NEW YORK (Reuters) - Bain Capital LLC and Thomas H. Lee Partners LP are among several parties that have put in initial bids for McGraw-Hill Companies Inc's MHP.N education business, which could value the world's second-largest education company by sales at around $3 billion, several sources familiar with the matter said.
Other bidders for the business include Apollo Global Management LLC (APO.N) and Cengage Learning Inc, the second-largest U.S. college textbook publisher, the sources said. Cengage is owned by Apax Partners LLP and OMERS Capital Partners.
McGraw-Hill Education, whose textbooks are distributed in 65 languages across 157 countries, could be valued by buyers at about six times its earnings before interest, taxes, depreciation and amortization (EBITDA), although McGraw-Hill has higher expectations, one of the sources added.
McGraw-Hill, Bain, Apollo, OMERS and Apax declined to comment while Thomas H. Lee did not immediately respond to a request for comment.
McGraw-Hill chief financial officer Jack Callahan said in a conference call with analysts last week that the company was evaluating other options to a spin-off of the textbook business, including a potential sale.
The sale comes a year after minority shareholders JANA Partners LLC and the Ontario Teachers' Pension Plan publicly urged McGraw-Hill to restructure.
McGraw-Hill, which has since streamlined its portfolio and made management changes, announced last September, after the activist calls, that it would split into two publicly traded companies - McGraw-Hill Financial and McGraw-Hill Education.
The financial company will include the famous credit ratings agency Standard & Poor's, S&P stock indexes, Platts commodity information and S&P Capital IQ. The company also accelerated stock buybacks and announced a drive to cut $100 million of annual costs from its nearly $5 billion of expenses.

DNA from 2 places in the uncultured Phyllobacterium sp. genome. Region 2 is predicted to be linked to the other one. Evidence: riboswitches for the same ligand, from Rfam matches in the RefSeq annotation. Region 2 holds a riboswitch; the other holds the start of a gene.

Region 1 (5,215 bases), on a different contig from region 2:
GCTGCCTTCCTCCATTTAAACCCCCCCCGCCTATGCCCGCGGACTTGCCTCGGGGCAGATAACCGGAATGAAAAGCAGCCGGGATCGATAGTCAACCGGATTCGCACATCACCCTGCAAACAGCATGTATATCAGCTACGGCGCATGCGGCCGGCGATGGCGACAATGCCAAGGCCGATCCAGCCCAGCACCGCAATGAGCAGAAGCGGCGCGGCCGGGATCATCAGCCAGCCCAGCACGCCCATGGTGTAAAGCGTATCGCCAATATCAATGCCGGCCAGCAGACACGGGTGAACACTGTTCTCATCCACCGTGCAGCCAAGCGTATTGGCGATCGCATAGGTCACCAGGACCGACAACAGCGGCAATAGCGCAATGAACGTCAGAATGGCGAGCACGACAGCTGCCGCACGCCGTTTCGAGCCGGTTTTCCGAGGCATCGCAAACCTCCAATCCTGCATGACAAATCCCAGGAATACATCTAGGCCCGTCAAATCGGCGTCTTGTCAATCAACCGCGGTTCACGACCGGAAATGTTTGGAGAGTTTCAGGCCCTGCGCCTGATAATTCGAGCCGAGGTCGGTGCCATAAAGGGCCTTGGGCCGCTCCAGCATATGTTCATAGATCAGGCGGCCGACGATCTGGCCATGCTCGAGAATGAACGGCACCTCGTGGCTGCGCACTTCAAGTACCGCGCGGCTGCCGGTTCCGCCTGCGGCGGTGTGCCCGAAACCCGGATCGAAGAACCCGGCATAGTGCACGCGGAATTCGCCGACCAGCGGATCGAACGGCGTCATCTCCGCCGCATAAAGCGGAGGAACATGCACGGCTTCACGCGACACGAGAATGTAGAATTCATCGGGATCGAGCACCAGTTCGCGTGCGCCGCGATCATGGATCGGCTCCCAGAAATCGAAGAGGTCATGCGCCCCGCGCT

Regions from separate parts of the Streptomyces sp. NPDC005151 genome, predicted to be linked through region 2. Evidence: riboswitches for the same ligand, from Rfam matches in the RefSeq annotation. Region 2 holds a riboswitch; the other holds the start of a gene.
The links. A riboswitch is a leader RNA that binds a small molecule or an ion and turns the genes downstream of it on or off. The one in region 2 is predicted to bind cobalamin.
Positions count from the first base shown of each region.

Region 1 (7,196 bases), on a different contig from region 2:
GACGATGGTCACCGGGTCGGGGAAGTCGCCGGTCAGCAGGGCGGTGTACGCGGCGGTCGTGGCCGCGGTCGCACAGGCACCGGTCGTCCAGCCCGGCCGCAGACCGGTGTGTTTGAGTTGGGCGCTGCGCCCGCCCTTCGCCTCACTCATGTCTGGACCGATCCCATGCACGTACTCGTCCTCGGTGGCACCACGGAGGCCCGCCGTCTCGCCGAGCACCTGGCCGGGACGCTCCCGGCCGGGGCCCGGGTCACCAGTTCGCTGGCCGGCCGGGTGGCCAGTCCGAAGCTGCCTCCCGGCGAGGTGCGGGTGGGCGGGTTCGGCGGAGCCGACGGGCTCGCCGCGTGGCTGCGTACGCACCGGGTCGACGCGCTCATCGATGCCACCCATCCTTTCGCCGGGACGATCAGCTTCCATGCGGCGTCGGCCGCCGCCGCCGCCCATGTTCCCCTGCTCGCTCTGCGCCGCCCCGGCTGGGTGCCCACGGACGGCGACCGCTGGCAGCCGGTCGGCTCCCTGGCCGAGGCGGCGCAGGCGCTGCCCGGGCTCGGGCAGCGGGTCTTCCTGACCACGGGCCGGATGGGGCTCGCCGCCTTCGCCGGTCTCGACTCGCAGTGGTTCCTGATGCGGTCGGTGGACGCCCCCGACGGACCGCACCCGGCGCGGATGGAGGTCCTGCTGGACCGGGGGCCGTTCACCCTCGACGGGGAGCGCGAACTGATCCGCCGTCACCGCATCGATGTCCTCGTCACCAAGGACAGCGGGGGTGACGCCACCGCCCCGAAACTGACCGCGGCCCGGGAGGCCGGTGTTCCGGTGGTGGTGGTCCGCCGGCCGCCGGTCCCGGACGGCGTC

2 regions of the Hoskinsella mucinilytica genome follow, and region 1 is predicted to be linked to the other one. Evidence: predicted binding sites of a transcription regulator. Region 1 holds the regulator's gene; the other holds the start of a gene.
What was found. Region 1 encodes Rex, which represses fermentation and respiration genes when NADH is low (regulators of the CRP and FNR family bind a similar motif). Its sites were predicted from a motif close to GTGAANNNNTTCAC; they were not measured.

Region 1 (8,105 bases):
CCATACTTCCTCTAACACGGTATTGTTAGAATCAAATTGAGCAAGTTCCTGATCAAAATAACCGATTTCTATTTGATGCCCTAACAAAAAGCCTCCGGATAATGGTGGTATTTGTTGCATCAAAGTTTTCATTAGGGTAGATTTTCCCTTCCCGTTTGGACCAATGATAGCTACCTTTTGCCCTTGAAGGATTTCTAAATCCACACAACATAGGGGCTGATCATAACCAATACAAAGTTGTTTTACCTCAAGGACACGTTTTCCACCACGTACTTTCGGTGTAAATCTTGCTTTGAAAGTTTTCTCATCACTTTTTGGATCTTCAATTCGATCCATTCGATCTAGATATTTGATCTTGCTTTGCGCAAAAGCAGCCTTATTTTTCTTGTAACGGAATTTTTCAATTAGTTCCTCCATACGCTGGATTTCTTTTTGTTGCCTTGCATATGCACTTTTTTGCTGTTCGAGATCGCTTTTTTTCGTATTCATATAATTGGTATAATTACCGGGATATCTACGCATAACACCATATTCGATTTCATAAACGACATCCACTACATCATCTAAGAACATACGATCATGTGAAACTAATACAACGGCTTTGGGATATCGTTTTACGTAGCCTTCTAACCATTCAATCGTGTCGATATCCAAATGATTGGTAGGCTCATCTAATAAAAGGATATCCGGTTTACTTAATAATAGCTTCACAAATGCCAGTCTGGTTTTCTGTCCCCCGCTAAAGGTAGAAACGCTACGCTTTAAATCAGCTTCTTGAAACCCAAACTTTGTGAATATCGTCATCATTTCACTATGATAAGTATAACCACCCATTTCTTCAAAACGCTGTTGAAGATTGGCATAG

"It is a much simpler venue - rather than spin off the company, simply sell it. It is much easier financially. I think they will get a better sense of value rather than worrying about the break-up value. It solves a lot of problems," said Ed Atorino, a media analyst at The Benchmark Company.
Cengage, which was acquired by Apax and OMERS from Thomson Reuters Corp (TRI.TO), the parent company of Reuters News, for about $7.75 billion in cash in 2007, is also considering a bid for online education services firm EmbanetCompass LLC, sources told Reuters earlier this week.
In a credit note last month, Standard & Poor's described Cengage's financial risk profile as "highly leveraged," adding the company had been adversely affected by the growth of the rental textbook market, which has increased the availability of discounted used books.
Cengage had "less than adequate" sources of liquidity to more than cover its needs over the next 12 to 18 months, based on the assumption that future refinancing costs might be prohibitive, the credit rating agency said. The sources suggested this may be driving Cengage and its private equity owners to consider acquisitions that would boost its cash flow.
"It wouldn't be appropriate for us to comment on what McGraw-Hill might or might not do with respect to a sale or spin-off of its education business," said Cengage CEO Ron Dunn.
"With regard to Cengage Learning, we continue to generate strong cash flows from operations and we are very confident that we can service our debt while continuing to fund our business at appropriate levels as we lead the migration to digital solutions in all our markets," he added.
McGraw-Hill Education had revenues of $2.3 billion and operating income of $260 million in 2011. About 18 percent of its revenues is international, while digital-related solutions accounted for over 20 percent of its 2011 revenue.
On Thursday, McGraw-Hill Education announced the acquisition of Key Curriculum, a developer of mathematics learning technology in the children's and higher education markets, without disclosing financial terms.
(This story corrects spelling of Cengage CEO's name, paragraph 13)
(Reporting by Greg Roumeliotis and Nadia Damouni in New York; Editing by Steve Orlofsky)